fast fashion fast
Over the summer I have been participating in a “Fast Fashion Fast” hosted by youtuber Verena Erin from My Green Closet. During this challenge participants try to avoid purchasing any fast fashion branded clothing, or clothes in general, in favor of more ethically/eco/fair trade brands.
Fast Fashion has major impacts on our world environmentally, economically, and continues to trap garment workers in developing countries into poorly run and dangerous working conditions, some including child labor. For more information you can watch this good documentary called The True Cost on Netflix!
Since becoming more educated on top clothing lines like Forever21, H&M, Uniqlo, and other retailers, I have decided that I no longer want to support fast fashion and brands who create their clothes from sweatshops in developing countries. Because of this, I recently picked up Anuschka Rees’ book: The Curated Closet .
This book is essentially a guide to creating a well-curated closet designed specifically for your style, budget, and fit. The book is highly useful so I would suggest ordering it from the library as soon as possible. In this post I kind of wanted to talk about the ideas and activities I’ve started following to help fix my closet!
understanding your style
try on everything
Back a few months ago I went through my closet and pulled out a lot of stuff for Goodwill (donating still isn’t great for clothing) that I was never going to wear or didn’t fit me anymore and most recently I finally had the guts to pull out clothes that I loved that I realized I just couldn’t wear. They fit, but the arms were restricting or I felt like I couldn’t sit down in them. While you don’t have to get rid of any clothing (hopefully you don’t), I would suggest taking account of all your clothing.
Take an afternoon and try on every piece that you own so you can remember why you own it or why you haven’t actually worn it in awhile.
make a inspiration/pinterest board
You can view my curated closet board HERE. Sometimes people like these to be physical so you can print yours out and hang it in your closet or wherever. I personally am always on the computer, so pinterest is great for me and I took an afternoon and scoured the internet for my favorite outfits and styles. Magazines, website, blogs, however I mostly searched pinterest for some of my favorite celebrity styles. I filled up an entire board. Not all if any of these outfits are fair trade/eco-friendly pieces but it’s just to give me an idea, it’s not a buy-now board.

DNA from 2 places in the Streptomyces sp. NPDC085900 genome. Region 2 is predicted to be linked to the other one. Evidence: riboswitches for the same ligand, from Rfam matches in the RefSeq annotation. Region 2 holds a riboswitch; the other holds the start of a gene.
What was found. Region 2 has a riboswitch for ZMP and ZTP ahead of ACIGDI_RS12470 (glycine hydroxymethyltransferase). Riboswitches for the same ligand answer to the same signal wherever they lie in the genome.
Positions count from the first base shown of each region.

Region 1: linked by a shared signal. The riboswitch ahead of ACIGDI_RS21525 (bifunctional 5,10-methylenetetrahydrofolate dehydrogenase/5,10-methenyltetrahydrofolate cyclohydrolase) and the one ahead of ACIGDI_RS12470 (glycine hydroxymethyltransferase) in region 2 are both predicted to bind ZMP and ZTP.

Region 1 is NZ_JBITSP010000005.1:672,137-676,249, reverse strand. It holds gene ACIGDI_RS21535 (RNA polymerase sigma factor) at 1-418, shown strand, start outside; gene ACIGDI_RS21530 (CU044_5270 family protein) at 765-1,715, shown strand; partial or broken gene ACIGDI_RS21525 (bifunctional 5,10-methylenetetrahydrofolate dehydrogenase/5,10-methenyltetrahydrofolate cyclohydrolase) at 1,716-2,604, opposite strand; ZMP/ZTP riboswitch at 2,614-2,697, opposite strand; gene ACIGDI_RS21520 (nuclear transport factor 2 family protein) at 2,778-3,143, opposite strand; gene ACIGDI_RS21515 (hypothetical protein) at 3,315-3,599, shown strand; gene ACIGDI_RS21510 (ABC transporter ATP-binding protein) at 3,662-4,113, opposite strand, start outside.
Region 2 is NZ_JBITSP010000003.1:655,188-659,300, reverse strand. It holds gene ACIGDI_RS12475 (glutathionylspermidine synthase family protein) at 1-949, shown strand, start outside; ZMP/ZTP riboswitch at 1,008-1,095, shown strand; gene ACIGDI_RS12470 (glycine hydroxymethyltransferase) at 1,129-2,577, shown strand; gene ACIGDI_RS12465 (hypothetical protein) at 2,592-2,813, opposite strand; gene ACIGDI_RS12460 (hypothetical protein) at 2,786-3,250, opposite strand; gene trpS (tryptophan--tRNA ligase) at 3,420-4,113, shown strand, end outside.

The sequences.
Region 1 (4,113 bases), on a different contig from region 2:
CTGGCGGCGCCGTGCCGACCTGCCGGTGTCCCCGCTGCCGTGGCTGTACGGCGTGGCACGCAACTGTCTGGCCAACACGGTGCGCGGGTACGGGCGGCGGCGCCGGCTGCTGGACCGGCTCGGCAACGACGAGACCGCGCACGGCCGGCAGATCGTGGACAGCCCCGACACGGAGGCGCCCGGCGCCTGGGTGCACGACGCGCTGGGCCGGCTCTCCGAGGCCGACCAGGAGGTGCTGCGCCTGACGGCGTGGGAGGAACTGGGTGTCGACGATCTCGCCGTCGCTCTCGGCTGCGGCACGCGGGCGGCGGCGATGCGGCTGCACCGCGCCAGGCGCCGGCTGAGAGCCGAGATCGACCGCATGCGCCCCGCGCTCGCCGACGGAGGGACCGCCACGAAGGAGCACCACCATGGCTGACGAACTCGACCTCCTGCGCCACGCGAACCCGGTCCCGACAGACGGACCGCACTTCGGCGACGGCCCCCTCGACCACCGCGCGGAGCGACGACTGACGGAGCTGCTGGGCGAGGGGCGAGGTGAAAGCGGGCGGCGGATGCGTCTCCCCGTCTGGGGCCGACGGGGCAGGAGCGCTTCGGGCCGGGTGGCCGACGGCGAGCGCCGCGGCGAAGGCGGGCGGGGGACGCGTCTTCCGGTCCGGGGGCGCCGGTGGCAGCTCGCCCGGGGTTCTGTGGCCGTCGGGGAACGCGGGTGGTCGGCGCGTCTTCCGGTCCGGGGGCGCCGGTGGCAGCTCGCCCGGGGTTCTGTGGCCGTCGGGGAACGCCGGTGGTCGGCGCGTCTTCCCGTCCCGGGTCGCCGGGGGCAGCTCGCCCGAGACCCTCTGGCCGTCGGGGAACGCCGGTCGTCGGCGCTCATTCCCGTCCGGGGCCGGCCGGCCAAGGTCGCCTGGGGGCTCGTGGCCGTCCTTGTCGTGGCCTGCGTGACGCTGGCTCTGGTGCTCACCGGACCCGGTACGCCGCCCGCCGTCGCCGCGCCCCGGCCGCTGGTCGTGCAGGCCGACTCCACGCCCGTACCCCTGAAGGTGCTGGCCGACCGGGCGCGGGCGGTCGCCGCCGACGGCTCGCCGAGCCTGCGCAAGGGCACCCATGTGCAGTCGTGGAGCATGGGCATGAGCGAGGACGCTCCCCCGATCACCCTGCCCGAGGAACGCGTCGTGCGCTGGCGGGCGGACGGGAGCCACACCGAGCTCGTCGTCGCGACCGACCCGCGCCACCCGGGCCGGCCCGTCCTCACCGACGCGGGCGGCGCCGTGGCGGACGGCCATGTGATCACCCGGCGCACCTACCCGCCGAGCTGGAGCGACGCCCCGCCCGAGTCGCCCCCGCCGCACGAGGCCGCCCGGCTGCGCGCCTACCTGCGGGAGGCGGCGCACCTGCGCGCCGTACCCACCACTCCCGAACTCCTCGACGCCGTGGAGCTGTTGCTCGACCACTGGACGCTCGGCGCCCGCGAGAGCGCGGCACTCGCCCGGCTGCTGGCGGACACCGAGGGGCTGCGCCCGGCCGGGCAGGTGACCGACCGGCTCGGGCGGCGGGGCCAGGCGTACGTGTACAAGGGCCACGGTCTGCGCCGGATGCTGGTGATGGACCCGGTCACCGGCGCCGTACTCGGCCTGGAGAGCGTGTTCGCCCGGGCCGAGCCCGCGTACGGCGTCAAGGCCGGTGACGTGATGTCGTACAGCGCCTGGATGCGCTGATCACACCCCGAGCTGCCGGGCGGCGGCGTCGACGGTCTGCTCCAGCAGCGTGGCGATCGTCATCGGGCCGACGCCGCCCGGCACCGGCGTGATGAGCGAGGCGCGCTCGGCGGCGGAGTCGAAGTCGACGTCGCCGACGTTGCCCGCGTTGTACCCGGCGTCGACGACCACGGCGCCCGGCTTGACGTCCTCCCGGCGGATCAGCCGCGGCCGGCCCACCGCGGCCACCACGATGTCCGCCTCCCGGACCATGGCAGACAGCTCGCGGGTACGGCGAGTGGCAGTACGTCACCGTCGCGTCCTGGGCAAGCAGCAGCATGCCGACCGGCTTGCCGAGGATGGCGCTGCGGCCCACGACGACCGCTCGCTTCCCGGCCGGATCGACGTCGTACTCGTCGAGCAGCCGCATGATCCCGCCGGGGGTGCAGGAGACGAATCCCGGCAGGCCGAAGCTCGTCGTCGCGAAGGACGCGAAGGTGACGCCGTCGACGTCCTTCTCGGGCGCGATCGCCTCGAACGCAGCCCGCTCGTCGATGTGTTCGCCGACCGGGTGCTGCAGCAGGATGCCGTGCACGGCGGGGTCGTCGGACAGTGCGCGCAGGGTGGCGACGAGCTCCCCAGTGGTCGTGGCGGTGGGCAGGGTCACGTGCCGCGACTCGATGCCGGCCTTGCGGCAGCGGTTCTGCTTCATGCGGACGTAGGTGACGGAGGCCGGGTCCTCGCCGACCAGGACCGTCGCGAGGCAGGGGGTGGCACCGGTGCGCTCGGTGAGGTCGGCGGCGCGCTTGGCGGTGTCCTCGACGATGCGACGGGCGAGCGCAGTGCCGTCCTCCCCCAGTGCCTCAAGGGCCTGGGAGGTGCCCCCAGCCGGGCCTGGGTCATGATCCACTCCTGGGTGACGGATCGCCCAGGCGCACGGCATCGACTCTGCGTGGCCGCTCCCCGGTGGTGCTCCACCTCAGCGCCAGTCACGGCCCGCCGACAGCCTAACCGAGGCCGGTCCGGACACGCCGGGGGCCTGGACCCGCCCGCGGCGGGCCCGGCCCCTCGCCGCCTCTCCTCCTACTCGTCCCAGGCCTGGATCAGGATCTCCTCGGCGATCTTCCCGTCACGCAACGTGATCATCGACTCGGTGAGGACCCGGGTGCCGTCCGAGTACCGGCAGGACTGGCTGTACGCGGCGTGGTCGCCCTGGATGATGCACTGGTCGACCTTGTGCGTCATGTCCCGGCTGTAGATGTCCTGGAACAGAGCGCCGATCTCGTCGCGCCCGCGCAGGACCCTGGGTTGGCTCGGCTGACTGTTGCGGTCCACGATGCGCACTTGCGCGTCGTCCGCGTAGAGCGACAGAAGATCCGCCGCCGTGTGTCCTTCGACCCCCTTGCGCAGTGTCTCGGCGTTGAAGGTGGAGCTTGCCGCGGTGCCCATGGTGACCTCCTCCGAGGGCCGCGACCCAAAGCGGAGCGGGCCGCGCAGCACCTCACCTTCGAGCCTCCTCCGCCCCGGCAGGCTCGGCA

assess your picks and perfect style
In the Curated Closet, one of the tasks is to look through your inspiration board and pay attention to the kind of clothes you added in all aspects. I’ll list below all the headings the book uses and what I wrote down for each one. Some of it may not make sense but it’s what I use to describe it and you only need to understand your own personal style. This can range from an idea, vibe, to very specific items.
Overall vibe: Vintage, Modern English Countryside, Fashion up + down, earthy minimalist.
Individual Items: Deep neutral skirts, Floral Patterns, Comfortable tucked button-ups, Denim or Twill bottoms, neutral or pastel accents, crystal jewelry.
Colors: Deep, forest green, black and white, blues, pastels, tans, browns, purples.
Silhouettes: Skinny leg, mid/high-rise midi skirts, loose tops with defined shoulders, oversized sweaters, cardigans, tucked shirts.
Materials: Cotton, linen, denim, vegan leather, embroidered, distressed denim.
Styling: Crystal necklaces, single print bags, mixed sunglasses, minimalist watches, Hats, brown belts.
Fits: Crew necks, sweetheart dresses, cap sleeves, 1/2 length sleeve, Raglan sleeve, 3/4 sleeve, loose fit waist, mid-length skirt, full skirt, a-line skirt, pleated skirt, ankle or 3/4 pants, boyfriend jeans, maybe tapered jeans.
If you pick up the book, the author has a list of ideas for all of these. For the fits I had to google each one since I’m no fashion expert but it made it pretty easy to know what I would and wouldn’t like. But this all came from the designs that I picked for my pinterest that I either knew or though I liked.